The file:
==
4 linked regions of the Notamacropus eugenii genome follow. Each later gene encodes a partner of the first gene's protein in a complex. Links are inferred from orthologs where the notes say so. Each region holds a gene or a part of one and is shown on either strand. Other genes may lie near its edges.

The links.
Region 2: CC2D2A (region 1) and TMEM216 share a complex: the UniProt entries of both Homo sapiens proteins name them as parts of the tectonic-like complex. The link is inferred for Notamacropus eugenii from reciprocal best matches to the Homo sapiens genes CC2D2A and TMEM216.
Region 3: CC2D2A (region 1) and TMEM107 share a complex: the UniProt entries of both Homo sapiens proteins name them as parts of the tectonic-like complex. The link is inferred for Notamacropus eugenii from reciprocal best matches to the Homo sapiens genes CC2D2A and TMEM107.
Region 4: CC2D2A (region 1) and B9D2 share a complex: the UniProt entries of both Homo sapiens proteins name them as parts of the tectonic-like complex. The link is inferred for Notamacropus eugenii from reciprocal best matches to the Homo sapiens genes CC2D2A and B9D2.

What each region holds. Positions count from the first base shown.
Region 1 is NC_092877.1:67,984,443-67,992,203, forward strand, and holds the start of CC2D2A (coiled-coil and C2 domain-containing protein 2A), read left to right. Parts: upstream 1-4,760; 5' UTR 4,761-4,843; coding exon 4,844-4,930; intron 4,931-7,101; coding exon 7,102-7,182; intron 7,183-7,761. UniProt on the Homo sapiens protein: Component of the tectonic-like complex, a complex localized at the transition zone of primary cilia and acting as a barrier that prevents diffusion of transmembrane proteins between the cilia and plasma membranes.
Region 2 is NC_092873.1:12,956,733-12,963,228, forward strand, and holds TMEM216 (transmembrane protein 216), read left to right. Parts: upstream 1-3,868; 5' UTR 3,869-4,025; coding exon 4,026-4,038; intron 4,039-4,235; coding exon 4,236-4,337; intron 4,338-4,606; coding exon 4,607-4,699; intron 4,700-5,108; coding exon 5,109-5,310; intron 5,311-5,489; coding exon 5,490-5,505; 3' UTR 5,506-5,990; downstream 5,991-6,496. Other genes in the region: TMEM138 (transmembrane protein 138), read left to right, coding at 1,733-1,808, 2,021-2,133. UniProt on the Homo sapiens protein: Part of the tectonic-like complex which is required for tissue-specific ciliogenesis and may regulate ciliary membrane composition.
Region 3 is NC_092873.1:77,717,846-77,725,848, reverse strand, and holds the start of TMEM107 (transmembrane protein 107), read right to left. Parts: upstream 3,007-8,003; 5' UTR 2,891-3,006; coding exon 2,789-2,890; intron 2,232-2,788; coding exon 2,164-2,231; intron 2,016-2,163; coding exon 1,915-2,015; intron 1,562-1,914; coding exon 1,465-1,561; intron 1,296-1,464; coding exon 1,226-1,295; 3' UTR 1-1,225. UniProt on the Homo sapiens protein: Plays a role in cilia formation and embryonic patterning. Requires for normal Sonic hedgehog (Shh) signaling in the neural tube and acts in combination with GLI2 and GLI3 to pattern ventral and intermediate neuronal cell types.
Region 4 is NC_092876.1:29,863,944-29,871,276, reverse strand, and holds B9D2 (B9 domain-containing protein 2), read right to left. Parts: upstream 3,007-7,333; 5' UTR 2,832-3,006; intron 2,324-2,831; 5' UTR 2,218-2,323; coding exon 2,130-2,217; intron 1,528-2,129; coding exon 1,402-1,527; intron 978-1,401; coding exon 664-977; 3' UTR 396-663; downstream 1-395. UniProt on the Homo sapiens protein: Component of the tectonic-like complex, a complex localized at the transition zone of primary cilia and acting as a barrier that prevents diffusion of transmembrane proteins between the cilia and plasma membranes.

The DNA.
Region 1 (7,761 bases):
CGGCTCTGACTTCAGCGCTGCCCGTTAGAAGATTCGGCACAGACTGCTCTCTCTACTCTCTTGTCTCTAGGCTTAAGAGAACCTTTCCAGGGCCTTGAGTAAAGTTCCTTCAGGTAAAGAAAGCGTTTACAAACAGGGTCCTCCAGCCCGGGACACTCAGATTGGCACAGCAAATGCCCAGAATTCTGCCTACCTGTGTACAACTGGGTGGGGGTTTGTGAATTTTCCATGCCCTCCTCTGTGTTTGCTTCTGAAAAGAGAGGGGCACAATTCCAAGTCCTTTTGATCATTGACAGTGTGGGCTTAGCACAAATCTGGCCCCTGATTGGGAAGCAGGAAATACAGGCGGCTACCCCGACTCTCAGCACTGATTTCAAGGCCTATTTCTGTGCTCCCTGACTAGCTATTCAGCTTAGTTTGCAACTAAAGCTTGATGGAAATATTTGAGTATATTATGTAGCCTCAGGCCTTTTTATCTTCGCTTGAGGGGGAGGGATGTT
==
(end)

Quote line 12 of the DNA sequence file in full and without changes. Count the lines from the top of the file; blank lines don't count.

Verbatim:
Region 1 (7,761 bases):